AIM - 132 ASRAAM
The AIM-132 ASRAAM is a high speed, highly manoeuvrable, heat-seeking, air-to-air missile.
Built by MBDA UK Ltd, the missile is designed as a 'fire-and-forget' weapon, able to counter intermittent target obscuration in cloud as well as sophisticated infrared (IR) countermeasures.
Although ASRAAM is predominantly intended for use in the within-visual-range (WVR) arena, it also has capabilities that permit its use in the beyond-visual-range arena.
The missile uses a new Raytheon Imaging IR seeker head and it is the world's first IR missile to enter service using a sapphire-domed staring array detector, which detects the whole target scene.
When combined with digital signal-processing and imaging software, ASRAAM is able to see individual areas of its target, such as engines, cockpit or wings. The picture is very similar to a monochrome TV picture, and gives the missile excellent long-range target acquisition, even against employed countermeasures such as flares or similar pyrotechnics.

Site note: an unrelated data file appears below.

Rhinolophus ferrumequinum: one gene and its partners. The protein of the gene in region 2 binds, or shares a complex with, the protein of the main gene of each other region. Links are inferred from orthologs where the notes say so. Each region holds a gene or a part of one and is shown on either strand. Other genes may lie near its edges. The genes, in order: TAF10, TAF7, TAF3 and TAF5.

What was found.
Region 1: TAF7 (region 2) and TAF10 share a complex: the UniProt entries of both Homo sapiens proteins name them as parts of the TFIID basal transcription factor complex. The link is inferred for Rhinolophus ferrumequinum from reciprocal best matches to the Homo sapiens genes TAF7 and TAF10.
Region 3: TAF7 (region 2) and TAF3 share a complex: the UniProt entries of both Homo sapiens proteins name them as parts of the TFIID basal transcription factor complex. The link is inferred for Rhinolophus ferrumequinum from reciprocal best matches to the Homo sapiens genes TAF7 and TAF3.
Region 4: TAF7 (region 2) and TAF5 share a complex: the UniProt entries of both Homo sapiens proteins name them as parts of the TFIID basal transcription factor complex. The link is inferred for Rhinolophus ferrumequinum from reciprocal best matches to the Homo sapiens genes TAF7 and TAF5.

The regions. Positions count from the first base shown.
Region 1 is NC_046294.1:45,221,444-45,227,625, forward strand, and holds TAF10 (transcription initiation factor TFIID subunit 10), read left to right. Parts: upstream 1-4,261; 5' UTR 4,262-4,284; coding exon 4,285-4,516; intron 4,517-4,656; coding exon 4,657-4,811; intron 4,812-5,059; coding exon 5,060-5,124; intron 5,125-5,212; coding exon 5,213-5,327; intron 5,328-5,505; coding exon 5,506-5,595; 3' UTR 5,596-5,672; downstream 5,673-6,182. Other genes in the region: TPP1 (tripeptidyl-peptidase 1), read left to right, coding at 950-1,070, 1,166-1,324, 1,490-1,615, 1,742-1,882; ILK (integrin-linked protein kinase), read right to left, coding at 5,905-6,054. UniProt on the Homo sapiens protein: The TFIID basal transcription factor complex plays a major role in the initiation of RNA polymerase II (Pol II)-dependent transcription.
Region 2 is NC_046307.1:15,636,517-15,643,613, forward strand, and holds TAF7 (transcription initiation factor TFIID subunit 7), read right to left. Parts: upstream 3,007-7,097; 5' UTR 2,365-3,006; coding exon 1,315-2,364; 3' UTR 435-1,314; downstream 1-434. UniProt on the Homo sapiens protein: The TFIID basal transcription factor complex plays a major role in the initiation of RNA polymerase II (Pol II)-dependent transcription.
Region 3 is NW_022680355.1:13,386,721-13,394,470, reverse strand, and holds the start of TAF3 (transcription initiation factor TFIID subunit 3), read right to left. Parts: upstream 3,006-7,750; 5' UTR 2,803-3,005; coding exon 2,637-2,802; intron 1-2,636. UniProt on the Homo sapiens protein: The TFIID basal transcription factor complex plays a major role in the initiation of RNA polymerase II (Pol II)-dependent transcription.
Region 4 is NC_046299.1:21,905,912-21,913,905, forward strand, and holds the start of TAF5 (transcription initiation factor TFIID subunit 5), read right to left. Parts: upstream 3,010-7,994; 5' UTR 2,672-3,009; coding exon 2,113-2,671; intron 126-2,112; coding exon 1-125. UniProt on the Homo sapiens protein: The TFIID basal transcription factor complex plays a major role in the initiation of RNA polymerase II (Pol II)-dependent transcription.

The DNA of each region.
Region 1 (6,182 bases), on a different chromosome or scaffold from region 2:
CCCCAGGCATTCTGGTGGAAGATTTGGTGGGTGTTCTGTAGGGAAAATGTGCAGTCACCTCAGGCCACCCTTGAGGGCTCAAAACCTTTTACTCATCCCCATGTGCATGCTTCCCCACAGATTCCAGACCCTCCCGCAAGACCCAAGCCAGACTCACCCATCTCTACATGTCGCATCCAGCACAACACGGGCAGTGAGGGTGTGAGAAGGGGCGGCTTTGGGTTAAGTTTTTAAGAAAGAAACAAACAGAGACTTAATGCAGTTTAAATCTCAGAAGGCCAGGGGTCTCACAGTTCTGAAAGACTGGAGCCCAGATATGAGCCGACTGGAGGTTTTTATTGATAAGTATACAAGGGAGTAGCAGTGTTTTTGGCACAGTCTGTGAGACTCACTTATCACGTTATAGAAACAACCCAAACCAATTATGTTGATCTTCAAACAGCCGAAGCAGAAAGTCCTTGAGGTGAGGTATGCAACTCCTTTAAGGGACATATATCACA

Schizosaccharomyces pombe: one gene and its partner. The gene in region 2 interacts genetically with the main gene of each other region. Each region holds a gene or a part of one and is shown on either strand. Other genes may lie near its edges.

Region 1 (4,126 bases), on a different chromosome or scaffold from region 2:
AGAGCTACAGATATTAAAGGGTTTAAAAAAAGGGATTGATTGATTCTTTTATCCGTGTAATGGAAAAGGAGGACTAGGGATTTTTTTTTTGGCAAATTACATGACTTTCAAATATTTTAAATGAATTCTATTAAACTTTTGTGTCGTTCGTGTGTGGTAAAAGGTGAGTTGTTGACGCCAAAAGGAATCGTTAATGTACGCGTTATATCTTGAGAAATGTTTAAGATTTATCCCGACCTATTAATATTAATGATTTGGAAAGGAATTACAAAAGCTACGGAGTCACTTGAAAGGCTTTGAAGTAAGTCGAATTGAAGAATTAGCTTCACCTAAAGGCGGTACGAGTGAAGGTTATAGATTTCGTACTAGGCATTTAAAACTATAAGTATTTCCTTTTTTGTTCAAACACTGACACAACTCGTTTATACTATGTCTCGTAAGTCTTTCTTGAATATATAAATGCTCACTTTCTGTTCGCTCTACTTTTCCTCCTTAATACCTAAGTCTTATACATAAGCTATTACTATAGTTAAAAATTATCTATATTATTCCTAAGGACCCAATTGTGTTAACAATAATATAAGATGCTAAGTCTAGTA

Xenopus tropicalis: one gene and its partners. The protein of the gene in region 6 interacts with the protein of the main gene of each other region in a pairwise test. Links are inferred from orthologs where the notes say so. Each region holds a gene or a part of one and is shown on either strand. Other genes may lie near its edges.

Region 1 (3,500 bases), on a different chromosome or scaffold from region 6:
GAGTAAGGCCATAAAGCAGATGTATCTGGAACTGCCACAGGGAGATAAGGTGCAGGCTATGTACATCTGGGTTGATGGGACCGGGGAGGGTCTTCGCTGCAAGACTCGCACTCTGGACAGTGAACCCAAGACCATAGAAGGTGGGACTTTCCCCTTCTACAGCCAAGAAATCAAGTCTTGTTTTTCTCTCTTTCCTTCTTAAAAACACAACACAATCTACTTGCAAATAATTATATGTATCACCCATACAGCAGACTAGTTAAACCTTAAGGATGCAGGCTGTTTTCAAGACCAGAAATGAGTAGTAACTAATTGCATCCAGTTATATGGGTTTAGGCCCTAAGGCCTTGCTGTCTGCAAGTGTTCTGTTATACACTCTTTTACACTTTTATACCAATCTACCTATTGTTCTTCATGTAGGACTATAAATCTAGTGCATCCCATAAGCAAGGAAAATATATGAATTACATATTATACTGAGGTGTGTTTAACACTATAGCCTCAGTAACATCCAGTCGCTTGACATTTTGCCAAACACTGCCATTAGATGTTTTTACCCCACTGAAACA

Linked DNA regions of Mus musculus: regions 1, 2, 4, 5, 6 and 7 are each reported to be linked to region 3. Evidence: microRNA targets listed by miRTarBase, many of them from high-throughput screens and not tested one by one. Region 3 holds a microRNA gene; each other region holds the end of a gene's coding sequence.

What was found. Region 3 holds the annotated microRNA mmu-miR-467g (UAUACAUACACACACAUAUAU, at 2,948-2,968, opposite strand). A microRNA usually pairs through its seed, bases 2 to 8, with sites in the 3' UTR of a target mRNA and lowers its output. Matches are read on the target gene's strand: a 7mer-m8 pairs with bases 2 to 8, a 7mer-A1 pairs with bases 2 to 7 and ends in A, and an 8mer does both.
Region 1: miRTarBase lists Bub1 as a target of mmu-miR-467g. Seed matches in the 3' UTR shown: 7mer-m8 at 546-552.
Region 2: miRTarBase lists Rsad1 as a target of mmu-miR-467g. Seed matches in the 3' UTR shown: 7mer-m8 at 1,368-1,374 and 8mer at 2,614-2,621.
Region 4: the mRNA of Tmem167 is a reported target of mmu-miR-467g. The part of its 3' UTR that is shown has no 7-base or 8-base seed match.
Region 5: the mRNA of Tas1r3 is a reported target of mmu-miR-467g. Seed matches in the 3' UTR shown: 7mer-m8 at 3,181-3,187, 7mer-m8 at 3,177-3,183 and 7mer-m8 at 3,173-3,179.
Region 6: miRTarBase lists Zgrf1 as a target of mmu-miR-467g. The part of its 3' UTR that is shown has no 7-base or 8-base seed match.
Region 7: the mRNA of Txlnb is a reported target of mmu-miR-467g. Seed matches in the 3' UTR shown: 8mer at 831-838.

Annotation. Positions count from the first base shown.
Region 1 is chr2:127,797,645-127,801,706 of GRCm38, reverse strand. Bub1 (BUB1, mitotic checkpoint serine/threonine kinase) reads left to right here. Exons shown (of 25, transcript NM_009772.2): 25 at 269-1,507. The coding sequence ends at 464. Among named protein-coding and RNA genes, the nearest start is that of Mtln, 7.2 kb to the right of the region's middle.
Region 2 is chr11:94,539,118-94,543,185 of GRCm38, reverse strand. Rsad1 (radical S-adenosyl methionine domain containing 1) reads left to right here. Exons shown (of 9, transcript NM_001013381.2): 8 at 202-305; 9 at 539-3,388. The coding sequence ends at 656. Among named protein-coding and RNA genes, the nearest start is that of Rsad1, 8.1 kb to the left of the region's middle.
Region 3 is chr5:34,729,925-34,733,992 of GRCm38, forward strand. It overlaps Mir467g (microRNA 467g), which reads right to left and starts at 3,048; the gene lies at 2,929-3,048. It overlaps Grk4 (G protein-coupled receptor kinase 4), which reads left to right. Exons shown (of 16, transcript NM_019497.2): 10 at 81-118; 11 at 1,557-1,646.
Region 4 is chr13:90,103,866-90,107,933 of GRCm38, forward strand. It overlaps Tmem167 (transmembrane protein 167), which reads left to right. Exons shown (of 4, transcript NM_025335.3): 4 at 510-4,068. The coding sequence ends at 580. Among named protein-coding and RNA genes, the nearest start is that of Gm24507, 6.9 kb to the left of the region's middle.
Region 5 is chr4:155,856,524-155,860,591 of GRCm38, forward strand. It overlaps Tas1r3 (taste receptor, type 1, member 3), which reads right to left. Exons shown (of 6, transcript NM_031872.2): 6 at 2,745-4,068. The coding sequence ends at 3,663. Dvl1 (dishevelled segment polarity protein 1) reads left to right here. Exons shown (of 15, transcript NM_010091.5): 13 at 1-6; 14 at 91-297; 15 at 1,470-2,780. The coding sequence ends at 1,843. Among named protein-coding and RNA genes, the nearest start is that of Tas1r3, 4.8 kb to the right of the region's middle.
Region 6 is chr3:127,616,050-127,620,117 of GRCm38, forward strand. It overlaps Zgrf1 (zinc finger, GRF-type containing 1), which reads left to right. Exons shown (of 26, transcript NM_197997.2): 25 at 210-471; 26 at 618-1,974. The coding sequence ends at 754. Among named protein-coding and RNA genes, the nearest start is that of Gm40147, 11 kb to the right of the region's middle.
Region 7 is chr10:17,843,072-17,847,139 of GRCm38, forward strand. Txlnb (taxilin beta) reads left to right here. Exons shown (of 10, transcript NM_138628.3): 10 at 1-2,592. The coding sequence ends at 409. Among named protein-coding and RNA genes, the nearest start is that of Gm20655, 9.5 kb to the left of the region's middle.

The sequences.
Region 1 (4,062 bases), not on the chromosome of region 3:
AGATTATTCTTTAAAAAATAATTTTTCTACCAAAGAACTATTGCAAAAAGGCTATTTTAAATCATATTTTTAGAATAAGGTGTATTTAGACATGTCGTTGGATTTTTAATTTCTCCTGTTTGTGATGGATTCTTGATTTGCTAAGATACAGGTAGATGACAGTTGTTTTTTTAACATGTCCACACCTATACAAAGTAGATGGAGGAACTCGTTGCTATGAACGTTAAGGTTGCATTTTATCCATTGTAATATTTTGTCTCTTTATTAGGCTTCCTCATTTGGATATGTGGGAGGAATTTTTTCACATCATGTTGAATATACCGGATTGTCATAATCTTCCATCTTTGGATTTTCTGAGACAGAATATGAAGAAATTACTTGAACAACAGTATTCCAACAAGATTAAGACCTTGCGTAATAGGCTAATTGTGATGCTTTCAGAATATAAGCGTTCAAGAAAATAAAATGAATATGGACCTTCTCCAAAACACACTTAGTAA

In addition to its ability to image targets, the seeker also allows the missile to be fired at very high off-boresight angles, in either lock-before or lock-after-launch modes. Because the missile has a fire-and-forget capability, the pilot can engage multiple targets with several missiles simultaneously. To increase its speed and its operating range, the missile has a low-drag design; only tail fins are provided for control purposes; and a new, low-signature, dual-burn, high-impulse solid rocket motor provides the power. Compared to other similar missiles, this new motor improves both the missile’s instantaneous acceleration and its maximum cruise velocity.
In a typical WVR engagement, the ASRAAM is slaved to the target either visually or by the launch aircraft's on-board sensors. Following release, the missile accelerates to speeds in excess of Mach 3 whilst being guided to the target using its IR seeker. Detonation of the high-explosive fragmentation warhead is achieved by either a laser proximity fuse or an impact fuse.
The centre of WWII RAF operations from 1942.